We thought we’d take a different approach today and provide our listeners with a set of IELTS Test tips.
The tips are as a result of questions that we commonly get from IELTS candidates on our website – www.passieltshigher.com.
IELTS Test Prepcast Episode 7
IELTS TIPS Arising from IELTS Candidates’ Questions: Part 1
The IELTS Test Prepcast provides three free IELTS test lessons each week for candidates who are aiming for IELTS band scores 7, 8, or 9.
I’m Steve Price. I’m the founder of the Pass IELTS Higher website, which was started in late 2010 and has been successfully helping students achieve higher band scores since.
Andrea Price currently lives and works in London, teaching IELTS, and has previously lived in Spain. She is a qualified teacher of English as a second language and has been teaching the subject at home and abroad for over twenty years.
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And now for today’s IELTS lesson . . .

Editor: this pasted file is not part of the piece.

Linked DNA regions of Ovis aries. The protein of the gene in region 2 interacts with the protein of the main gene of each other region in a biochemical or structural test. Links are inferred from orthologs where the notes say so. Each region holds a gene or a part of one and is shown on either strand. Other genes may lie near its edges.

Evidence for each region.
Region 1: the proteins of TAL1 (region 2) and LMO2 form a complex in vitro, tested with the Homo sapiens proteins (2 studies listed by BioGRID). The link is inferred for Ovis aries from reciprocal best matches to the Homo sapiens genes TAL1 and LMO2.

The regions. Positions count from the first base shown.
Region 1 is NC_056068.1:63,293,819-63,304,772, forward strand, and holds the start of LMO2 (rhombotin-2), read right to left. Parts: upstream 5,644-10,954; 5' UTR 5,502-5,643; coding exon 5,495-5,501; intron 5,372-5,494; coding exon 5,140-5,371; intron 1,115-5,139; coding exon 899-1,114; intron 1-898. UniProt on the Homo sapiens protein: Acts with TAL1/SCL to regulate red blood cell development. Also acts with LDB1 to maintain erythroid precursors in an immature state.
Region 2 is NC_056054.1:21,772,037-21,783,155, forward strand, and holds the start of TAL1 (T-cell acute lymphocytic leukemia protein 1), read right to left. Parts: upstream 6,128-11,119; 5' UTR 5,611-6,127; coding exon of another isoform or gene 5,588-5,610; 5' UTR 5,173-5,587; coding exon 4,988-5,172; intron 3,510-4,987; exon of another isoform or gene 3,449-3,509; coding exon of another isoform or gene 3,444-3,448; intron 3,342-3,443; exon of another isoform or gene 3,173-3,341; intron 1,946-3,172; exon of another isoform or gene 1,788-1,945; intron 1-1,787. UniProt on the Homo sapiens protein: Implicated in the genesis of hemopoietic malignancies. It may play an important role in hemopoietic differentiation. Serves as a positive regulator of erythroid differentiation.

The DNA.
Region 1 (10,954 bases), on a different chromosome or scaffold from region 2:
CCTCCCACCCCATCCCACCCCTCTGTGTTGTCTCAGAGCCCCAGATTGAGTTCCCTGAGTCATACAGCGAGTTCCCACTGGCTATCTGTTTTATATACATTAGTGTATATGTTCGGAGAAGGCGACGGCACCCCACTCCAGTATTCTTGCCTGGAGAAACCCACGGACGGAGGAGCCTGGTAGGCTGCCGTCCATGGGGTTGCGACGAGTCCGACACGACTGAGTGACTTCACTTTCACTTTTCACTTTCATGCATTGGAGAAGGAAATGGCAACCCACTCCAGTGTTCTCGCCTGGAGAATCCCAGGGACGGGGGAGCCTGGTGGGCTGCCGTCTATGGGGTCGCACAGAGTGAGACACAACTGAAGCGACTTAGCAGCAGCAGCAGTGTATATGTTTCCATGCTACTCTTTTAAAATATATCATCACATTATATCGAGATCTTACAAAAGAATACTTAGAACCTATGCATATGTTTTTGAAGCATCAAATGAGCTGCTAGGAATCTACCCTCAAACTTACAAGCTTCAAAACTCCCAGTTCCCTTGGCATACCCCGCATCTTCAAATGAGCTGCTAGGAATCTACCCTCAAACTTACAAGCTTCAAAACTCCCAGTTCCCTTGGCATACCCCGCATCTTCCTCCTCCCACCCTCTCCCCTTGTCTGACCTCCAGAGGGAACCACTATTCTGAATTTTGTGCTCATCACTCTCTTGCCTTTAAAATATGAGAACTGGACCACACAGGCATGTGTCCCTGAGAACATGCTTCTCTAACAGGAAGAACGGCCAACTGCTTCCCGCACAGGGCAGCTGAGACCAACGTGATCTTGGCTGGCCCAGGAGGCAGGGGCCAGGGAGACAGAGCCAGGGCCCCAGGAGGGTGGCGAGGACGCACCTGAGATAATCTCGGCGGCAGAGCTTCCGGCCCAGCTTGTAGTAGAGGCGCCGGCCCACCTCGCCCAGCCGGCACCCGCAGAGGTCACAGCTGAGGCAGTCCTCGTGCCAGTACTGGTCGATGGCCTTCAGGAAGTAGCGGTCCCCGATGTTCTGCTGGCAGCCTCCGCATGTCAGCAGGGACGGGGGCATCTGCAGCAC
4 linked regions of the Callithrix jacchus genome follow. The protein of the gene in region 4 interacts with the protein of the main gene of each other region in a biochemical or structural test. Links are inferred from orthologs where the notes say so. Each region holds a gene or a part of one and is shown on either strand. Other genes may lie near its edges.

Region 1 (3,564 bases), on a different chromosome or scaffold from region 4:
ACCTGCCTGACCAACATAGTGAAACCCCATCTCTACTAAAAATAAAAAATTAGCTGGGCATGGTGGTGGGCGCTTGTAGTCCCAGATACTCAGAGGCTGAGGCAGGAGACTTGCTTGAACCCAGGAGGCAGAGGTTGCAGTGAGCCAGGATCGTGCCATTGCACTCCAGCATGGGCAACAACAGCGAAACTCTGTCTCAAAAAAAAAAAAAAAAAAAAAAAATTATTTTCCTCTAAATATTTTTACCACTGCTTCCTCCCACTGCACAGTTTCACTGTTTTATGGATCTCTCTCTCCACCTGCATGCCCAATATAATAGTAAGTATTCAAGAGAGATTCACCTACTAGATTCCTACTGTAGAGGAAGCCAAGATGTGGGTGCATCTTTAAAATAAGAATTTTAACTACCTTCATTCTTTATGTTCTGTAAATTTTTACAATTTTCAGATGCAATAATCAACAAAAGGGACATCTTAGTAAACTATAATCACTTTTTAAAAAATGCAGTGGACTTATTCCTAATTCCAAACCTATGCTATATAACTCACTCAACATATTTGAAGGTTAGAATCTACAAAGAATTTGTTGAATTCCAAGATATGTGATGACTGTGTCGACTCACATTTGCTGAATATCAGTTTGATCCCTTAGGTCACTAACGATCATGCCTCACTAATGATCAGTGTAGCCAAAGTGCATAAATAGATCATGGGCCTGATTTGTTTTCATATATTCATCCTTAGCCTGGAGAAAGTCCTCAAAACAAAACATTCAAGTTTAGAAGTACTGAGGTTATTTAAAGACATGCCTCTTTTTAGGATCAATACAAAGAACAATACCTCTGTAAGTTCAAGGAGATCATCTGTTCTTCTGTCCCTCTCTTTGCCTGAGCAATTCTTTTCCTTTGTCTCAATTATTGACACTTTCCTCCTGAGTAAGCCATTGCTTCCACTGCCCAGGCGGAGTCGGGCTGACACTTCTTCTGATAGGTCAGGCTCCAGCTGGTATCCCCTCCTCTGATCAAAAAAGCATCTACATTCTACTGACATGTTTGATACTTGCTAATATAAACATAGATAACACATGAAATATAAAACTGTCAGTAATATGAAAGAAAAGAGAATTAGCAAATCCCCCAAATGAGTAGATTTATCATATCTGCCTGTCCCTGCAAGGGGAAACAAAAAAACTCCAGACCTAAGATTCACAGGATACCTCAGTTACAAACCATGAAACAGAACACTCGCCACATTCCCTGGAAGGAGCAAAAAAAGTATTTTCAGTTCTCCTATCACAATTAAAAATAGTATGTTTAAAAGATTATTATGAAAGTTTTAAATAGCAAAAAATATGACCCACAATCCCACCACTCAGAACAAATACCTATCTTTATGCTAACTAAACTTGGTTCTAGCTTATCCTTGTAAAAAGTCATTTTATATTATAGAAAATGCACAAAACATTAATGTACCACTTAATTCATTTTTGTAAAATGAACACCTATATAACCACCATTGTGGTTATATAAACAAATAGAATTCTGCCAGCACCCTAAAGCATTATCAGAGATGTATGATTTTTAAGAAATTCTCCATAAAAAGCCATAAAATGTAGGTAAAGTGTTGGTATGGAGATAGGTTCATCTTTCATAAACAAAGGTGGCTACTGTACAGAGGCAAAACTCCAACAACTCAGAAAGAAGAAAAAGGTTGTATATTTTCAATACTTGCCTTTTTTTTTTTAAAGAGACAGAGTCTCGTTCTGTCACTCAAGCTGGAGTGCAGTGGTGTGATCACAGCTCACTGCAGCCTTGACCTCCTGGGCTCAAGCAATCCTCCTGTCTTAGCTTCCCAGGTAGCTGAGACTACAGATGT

Steve: Hello. We thought we’d take a different approach today and provide our listeners with a set of tips. These really are as a result of questions that we commonly get from IELTS candidates on the website. Typically, when we ask people to sign up, one of the e-mails that they get ask them to mention and highlight any particular problems and write to us, letting us know what they are. What we find, though, is that students are not necessarily that knowledgeable about what actually the problem is, and the questions tend to be quite high level. So what I thought we’d do is—we have Andrea here—is to ask Andrea the questions that we typically get and then just see what answers that she comes back with. So let me start with writing. And a typical question that we might get is “I have problems with my IELTS writing. What can you suggest?” or “How can you help me?”